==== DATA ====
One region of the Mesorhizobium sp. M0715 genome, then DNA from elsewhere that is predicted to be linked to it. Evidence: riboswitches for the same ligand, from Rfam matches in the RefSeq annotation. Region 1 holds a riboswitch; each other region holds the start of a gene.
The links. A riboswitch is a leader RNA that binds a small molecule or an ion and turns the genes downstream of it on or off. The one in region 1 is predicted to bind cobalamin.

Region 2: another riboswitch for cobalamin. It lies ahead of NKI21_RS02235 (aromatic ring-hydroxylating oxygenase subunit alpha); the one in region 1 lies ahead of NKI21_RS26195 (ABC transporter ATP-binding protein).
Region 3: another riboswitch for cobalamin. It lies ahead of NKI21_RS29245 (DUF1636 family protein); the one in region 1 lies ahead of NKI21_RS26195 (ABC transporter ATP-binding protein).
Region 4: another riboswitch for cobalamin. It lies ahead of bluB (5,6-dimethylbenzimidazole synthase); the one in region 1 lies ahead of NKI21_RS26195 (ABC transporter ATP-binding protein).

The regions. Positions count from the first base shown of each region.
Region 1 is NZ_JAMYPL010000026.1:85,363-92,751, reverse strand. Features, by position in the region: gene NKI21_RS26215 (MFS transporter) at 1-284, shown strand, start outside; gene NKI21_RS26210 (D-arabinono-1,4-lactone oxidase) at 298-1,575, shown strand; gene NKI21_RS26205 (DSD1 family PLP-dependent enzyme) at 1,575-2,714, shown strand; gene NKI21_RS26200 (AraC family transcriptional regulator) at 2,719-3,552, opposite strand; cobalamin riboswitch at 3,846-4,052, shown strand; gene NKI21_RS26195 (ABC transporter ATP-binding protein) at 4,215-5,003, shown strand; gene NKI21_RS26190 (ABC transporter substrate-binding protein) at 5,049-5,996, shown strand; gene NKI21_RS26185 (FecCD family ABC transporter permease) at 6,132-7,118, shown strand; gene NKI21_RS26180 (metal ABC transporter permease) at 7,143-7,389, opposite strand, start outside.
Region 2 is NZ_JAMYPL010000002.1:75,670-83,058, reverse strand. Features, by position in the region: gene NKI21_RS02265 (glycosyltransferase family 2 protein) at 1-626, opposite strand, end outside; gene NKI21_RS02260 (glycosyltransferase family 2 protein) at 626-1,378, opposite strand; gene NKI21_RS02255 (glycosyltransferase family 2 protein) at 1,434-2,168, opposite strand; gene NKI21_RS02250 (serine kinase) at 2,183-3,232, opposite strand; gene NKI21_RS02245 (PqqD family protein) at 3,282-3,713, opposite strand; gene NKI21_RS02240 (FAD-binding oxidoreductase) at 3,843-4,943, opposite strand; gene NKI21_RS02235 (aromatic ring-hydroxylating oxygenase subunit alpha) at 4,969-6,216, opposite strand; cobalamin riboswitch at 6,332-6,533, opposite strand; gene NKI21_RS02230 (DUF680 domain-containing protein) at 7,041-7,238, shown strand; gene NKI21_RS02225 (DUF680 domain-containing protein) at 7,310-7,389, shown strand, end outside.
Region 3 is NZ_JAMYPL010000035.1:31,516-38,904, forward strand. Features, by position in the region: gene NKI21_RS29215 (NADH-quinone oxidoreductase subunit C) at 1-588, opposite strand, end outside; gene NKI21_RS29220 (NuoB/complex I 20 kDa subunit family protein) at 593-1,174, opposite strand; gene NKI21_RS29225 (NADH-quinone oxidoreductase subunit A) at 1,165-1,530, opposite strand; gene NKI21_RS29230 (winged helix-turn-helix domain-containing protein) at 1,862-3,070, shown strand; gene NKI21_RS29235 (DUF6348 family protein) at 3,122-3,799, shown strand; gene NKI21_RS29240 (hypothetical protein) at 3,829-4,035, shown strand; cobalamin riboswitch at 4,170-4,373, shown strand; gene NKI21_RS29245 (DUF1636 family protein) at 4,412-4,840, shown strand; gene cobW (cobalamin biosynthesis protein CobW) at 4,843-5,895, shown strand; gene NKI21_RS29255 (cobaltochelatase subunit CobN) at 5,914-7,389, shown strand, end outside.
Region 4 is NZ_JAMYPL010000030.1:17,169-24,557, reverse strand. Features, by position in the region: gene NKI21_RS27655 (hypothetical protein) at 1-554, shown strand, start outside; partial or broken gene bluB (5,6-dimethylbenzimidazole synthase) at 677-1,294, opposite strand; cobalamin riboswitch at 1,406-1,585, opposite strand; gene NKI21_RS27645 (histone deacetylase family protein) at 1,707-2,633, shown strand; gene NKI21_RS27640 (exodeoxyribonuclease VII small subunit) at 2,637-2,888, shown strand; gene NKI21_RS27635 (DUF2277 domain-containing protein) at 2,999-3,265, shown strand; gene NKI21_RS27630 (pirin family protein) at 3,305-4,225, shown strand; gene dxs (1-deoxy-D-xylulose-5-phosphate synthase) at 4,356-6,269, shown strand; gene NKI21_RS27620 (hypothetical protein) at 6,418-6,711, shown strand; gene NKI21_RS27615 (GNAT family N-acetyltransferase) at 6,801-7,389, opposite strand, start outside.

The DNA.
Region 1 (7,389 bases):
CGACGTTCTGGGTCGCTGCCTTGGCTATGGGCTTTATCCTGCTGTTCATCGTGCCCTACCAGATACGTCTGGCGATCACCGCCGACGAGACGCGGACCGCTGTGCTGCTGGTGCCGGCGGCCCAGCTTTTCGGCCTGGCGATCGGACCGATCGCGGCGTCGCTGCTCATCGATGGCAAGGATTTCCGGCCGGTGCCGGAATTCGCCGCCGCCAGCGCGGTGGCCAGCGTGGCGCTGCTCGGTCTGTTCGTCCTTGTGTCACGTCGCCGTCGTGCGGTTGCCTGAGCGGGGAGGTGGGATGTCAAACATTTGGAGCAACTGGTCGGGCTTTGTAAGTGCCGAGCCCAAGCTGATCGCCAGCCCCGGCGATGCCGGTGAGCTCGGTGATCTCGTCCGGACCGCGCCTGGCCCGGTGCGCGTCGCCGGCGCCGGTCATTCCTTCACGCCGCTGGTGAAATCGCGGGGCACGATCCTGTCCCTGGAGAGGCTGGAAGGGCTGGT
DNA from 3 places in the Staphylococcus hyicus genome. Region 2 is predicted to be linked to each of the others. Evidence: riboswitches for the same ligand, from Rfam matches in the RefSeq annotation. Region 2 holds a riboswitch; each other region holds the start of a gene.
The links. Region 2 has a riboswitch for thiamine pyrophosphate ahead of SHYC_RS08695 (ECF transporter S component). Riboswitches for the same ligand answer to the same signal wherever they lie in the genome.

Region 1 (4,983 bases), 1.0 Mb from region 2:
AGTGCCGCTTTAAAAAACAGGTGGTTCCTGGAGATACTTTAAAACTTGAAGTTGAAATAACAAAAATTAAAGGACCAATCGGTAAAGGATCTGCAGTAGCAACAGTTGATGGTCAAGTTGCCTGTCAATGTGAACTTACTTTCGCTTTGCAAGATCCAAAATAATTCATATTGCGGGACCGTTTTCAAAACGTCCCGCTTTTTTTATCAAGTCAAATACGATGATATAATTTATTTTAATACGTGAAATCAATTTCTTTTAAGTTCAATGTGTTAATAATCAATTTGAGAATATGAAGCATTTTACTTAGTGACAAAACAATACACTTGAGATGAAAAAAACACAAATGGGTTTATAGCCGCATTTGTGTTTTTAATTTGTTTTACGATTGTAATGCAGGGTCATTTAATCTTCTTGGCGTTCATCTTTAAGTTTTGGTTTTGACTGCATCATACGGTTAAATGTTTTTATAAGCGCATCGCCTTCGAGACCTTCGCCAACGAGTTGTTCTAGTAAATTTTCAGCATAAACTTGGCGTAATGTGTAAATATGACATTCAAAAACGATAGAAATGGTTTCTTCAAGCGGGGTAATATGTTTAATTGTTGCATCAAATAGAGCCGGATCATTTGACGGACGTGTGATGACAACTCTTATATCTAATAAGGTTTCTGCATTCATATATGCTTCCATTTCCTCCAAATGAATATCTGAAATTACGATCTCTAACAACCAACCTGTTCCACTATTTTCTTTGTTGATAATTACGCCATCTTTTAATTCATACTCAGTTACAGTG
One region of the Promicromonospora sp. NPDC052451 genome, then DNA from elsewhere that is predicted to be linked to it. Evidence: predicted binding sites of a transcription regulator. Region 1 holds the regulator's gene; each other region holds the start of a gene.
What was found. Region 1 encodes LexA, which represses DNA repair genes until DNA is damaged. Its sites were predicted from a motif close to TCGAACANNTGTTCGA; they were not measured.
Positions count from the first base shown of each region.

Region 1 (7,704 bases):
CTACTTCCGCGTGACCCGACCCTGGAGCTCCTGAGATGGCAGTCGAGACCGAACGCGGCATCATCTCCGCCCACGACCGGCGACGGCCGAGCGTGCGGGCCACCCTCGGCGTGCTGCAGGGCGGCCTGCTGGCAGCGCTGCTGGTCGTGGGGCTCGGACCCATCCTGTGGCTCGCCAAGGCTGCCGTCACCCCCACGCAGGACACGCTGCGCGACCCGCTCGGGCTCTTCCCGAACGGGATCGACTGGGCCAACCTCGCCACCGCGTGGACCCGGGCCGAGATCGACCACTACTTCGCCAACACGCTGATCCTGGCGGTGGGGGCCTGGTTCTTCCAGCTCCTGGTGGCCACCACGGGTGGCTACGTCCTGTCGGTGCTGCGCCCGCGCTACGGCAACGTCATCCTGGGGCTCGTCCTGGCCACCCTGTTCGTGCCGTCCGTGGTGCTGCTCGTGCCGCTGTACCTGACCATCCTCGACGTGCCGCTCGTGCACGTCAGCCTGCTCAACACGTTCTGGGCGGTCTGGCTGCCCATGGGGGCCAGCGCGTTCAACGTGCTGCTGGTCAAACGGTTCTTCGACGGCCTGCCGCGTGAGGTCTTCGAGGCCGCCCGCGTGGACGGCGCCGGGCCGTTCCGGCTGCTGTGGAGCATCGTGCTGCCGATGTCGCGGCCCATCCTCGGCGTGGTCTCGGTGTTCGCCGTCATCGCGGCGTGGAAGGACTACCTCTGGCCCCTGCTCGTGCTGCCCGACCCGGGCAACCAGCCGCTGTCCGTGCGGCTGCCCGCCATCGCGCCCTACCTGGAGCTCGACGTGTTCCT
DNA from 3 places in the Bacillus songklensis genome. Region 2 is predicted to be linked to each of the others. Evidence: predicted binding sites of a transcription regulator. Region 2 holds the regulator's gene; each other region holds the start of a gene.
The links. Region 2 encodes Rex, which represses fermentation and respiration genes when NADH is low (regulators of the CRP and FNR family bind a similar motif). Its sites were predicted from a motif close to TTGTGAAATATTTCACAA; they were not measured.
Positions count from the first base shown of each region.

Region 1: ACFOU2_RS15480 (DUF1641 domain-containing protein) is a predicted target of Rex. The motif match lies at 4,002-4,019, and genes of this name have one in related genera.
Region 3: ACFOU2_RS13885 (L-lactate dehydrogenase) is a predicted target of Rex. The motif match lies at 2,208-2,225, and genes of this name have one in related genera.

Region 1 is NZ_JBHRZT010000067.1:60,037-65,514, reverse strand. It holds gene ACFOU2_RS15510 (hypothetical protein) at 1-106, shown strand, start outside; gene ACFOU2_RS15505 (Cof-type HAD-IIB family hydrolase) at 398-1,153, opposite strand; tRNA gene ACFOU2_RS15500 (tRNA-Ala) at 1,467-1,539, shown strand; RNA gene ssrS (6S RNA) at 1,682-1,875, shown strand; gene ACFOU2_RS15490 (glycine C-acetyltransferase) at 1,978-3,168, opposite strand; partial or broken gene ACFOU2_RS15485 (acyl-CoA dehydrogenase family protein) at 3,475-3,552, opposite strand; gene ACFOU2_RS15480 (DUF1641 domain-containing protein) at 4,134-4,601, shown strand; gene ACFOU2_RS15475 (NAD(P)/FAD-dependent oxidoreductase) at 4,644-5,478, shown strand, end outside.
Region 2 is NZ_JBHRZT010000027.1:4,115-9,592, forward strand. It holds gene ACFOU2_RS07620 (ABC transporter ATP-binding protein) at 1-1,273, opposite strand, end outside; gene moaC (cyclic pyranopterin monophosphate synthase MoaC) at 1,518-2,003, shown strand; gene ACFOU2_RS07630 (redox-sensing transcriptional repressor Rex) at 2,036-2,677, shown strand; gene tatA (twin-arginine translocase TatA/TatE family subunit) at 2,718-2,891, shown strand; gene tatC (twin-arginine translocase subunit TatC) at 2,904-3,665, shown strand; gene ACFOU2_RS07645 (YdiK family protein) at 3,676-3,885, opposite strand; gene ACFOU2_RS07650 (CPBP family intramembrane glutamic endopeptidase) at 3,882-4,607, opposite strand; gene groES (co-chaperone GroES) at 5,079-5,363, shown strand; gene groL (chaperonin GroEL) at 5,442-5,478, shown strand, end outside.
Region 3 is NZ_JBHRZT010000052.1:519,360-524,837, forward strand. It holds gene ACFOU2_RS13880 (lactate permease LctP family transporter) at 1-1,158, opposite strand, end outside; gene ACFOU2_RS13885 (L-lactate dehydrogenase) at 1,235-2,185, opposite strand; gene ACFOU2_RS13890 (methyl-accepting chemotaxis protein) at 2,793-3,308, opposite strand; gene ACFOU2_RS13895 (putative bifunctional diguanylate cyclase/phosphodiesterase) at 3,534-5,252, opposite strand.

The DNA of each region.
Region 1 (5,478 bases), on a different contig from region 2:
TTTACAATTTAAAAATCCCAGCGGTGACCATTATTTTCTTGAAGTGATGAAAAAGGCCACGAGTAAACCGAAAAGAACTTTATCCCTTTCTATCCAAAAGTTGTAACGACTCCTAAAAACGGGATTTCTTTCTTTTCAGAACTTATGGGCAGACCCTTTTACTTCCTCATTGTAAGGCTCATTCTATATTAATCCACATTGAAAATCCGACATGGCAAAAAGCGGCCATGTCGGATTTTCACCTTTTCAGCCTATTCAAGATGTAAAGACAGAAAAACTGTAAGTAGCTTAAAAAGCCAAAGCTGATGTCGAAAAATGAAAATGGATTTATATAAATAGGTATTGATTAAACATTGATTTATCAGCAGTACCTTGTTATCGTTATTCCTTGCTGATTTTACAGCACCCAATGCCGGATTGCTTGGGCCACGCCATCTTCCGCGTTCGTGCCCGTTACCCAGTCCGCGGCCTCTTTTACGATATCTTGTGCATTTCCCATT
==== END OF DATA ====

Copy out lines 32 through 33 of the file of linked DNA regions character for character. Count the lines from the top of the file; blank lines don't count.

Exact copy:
Region 1 (5,478 bases), on a different contig from region 2:
TTTACAATTTAAAAATCCCAGCGGTGACCATTATTTTCTTGAAGTGATGAAAAAGGCCACGAGTAAACCGAAAAGAACTTTATCCCTTTCTATCCAAAAGTTGTAACGACTCCTAAAAACGGGATTTCTTTCTTTTCAGAACTTATGGGCAGACCCTTTTACTTCCTCATTGTAAGGCTCATTCTATATTAATCCACATTGAAAATCCGACATGGCAAAAAGCGGCCATGTCGGATTTTCACCTTTTCAGCCTATTCAAGATGTAAAGACAGAAAAACTGTAAGTAGCTTAAAAAGCCAAAGCTGATGTCGAAAAATGAAAATGGATTTATATAAATAGGTATTGATTAAACATTGATTTATCAGCAGTACCTTGTTATCGTTATTCCTTGCTGATTTTACAGCACCCAATGCCGGATTGCTTGGGCCACGCCATCTTCCGCGTTCGTGCCCGTTACCCAGTCCGCGGCCTCTTTTACGATATCTTGTGCATTTCCCATT